Washington (CNN)When Beyonc got political and paid tribute to the “Black Lives Matter” movement at the Super Bowl last year, many sports fans were up in arms, accusing the star of violating what some consider to be an unspoken rule: Keep politics out of sports.
Why athletes are getting more political in the age of Trump
But in an America that is still reeling from a divisive presidential election cycle, where the rise of President Donald Trump catapulted heated debates over race and social issues into the mainstream, many athletes are becoming politically active in a way not seen in decades. And not everyone is happy about it.
“Sports is really no longer an escape from the real world that it used to be. Sports is a mirror of our society,” CNN Sports Analyst Christine Brennan said. “I think because Trump is so controversial and because the things he’s saying and doing run counter to what many people believe … athletes are finding their voice in a way that is reminiscent of the 1960s.”
Curry, who was not known for inserting himself into politics prior to 2016, publicly confronted the CEO of Under Armour Kevin Plank, saying, “I agree with that description if you remove the ‘et’ from asset.”
Cleveland Cavaliers star forward Lebron James slammed Trump’s travel ban last week, saying, it “does not represent what the United States is about.”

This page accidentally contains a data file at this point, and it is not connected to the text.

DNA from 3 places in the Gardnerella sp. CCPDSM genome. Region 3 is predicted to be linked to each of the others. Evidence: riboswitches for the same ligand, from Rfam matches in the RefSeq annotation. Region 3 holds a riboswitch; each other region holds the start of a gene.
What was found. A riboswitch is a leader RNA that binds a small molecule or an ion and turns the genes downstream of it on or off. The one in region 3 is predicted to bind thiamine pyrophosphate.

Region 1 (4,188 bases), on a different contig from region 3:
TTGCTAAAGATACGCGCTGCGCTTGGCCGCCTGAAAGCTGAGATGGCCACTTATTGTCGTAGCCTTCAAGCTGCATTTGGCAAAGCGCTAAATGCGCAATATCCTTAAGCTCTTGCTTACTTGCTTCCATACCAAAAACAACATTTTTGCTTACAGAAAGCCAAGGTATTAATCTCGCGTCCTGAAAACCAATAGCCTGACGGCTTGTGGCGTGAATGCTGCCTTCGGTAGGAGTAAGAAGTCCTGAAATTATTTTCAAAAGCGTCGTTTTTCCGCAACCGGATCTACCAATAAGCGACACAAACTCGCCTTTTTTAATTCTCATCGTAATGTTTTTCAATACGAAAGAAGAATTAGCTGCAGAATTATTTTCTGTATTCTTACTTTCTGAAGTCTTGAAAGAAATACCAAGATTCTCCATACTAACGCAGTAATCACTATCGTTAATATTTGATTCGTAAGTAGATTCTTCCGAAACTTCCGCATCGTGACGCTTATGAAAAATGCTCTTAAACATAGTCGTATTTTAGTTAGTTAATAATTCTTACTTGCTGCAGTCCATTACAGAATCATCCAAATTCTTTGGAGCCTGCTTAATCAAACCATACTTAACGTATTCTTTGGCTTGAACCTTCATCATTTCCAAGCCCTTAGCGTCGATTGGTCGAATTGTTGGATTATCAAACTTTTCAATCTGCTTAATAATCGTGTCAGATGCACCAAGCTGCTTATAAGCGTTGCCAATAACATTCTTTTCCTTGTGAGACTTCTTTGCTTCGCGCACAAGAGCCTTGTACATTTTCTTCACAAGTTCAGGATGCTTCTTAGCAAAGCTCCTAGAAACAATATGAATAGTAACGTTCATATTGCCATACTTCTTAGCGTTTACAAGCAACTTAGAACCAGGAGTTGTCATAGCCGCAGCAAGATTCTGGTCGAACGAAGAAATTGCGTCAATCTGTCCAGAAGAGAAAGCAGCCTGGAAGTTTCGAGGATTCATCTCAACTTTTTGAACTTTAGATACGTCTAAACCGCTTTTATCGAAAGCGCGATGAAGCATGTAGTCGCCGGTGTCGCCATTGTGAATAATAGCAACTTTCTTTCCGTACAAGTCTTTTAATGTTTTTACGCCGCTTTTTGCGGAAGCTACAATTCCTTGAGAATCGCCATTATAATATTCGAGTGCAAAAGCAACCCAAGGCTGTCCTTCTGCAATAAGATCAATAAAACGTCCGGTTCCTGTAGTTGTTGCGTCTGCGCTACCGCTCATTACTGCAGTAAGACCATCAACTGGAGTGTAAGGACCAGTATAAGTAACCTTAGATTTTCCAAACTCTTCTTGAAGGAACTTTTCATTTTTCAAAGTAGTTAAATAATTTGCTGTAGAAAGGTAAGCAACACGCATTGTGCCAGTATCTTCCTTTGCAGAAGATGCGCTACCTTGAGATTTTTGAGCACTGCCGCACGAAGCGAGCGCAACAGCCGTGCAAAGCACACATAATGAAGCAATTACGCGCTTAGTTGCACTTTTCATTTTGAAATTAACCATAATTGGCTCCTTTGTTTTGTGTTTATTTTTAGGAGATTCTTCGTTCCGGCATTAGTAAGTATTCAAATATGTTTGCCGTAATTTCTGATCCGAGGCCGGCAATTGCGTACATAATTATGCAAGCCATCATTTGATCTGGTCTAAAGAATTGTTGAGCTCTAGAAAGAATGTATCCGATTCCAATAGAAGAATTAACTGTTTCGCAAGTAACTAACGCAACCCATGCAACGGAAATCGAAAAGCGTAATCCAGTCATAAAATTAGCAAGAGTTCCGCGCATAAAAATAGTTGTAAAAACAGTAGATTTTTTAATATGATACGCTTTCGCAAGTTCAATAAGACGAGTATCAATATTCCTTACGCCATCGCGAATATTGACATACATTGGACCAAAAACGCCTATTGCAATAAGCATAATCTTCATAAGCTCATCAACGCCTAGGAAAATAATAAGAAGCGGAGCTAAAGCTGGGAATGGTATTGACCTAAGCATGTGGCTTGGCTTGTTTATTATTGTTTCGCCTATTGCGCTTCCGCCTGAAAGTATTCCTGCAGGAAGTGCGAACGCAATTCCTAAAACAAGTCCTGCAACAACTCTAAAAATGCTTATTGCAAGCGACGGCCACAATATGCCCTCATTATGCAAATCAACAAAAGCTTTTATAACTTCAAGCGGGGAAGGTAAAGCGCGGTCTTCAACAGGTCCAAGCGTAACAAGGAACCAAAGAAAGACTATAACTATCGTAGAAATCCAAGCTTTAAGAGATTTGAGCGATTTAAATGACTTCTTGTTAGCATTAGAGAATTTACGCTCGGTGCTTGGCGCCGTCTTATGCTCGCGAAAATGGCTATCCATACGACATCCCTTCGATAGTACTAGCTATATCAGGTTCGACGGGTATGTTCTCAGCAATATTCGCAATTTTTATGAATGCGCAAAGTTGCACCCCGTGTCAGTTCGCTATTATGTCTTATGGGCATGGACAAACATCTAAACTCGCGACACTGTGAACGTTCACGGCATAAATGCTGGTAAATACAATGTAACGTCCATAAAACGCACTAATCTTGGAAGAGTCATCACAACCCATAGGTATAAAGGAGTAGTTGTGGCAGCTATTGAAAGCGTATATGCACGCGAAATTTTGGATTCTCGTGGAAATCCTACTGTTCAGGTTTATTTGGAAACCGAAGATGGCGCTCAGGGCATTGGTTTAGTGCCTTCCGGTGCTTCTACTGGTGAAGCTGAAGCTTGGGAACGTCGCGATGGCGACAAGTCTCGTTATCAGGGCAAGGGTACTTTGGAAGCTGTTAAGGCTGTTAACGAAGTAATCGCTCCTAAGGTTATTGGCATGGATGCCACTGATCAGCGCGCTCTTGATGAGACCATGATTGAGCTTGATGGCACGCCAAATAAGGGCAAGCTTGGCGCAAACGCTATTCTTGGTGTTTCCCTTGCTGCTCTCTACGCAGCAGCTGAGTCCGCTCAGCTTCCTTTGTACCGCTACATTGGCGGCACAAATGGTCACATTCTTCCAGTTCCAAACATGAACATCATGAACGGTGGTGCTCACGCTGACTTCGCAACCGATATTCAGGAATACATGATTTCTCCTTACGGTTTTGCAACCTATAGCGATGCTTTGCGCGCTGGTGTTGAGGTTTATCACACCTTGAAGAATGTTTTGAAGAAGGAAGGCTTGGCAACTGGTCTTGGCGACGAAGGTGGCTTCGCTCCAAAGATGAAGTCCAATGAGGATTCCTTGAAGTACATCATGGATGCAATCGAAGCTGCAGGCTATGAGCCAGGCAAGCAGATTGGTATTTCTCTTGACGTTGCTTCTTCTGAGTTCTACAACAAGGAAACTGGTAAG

And NBA legend Kareem Abdul-Jabbar, who formally endorsed Clinton, said the ban makes America “a bad horror movie.”
Six New England Patriots players, including Martellus Bennett and Devin McCourty, who protested racism on the field by raising their fists during the national anthem, announced that they will skip the team’s upcoming White House visit, where they will be honored by Trump for winning this year’s Super Bowl.
While not all six cited political reasons, some specifically pointed to their opposition to Trump.
“Basic reason for me is I don’t feel accepted in the White House,” McCourty said. “With the President having so many strong opinions and prejudices, I believe certain people might feel accepted there while others won’t.”
Warriors head coach Steve Kerr and San Antonio Spurs head coach Gregg Popovich both slammed Trump last month in what Brennan describes as “absolutely the stuff of history.”
“I’m completely against what’s happening. I think it’s shocking. It’s a horrible idea,” Kerr said, reacting to news of the travel ban. “I feel for all the people that are affected. Families are being torn apart, and I worry in the big picture what this means to the security of the world.”
And before he died in June, Muhammad Ali dove into another political battle and spoke out against what was then candidate Trump’s proposed temporary “Muslim ban.”
“We as Muslims have to stand up to those who use Islam to advance their own personal agenda,” Ali said in December. “They have alienated many from learning about Islam. True Muslims know or should know that it goes against our religion to try and force Islam on anybody.”
When San Francisco 49ers quarterback Colin Kaepernick refused to stand during the national anthem in August to protest racial injustice, he quickly became one of the most controversial figures in sports like several others before him.